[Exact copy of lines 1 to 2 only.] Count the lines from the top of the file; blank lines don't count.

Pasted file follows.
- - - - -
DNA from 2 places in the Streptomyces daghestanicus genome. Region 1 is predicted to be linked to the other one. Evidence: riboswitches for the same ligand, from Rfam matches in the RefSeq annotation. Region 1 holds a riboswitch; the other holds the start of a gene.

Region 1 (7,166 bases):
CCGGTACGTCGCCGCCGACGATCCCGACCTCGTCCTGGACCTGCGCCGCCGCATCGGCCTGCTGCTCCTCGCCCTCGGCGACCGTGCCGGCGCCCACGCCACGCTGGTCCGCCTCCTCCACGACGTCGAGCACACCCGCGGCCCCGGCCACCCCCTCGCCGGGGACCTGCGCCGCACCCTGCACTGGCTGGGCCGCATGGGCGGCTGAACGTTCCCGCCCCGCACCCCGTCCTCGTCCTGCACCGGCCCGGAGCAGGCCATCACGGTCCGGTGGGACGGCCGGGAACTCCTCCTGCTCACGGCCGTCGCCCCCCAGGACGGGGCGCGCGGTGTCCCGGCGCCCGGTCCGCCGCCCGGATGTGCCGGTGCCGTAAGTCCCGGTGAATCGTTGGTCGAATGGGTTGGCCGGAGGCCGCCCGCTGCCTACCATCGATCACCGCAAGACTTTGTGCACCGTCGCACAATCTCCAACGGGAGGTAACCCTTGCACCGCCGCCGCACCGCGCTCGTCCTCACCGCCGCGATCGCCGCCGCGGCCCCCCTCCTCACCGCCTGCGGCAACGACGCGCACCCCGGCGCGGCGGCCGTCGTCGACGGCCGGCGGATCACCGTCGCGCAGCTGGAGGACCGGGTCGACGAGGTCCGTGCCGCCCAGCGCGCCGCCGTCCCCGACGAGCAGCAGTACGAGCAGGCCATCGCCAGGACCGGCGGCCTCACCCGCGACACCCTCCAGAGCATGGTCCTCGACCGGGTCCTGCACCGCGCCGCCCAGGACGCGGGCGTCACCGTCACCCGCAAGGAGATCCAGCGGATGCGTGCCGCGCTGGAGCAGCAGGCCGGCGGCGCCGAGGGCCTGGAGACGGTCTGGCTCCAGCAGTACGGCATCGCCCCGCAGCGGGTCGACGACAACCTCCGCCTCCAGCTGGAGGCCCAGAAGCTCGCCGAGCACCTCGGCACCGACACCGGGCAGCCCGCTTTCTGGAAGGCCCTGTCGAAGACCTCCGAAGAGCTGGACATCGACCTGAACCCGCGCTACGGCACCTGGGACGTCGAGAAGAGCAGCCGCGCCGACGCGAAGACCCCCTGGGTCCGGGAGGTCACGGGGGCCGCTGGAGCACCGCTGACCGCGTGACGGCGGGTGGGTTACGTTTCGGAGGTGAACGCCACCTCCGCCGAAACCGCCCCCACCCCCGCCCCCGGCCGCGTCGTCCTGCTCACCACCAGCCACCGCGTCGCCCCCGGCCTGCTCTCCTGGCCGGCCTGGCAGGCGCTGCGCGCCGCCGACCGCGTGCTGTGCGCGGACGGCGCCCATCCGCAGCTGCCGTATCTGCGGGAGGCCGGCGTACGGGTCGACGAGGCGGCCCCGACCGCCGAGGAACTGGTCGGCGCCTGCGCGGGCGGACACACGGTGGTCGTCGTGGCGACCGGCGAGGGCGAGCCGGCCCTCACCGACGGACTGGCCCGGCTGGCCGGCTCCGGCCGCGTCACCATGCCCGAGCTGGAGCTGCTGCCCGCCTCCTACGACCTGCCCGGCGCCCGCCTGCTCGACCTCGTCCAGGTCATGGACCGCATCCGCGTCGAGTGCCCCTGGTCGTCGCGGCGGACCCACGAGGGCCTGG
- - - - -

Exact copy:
DNA from 2 places in the Streptomyces daghestanicus genome. Region 1 is predicted to be linked to the other one. Evidence: riboswitches for the same ligand, from Rfam matches in the RefSeq annotation. Region 1 holds a riboswitch; the other holds the start of a gene.

Region 1 (7,166 bases):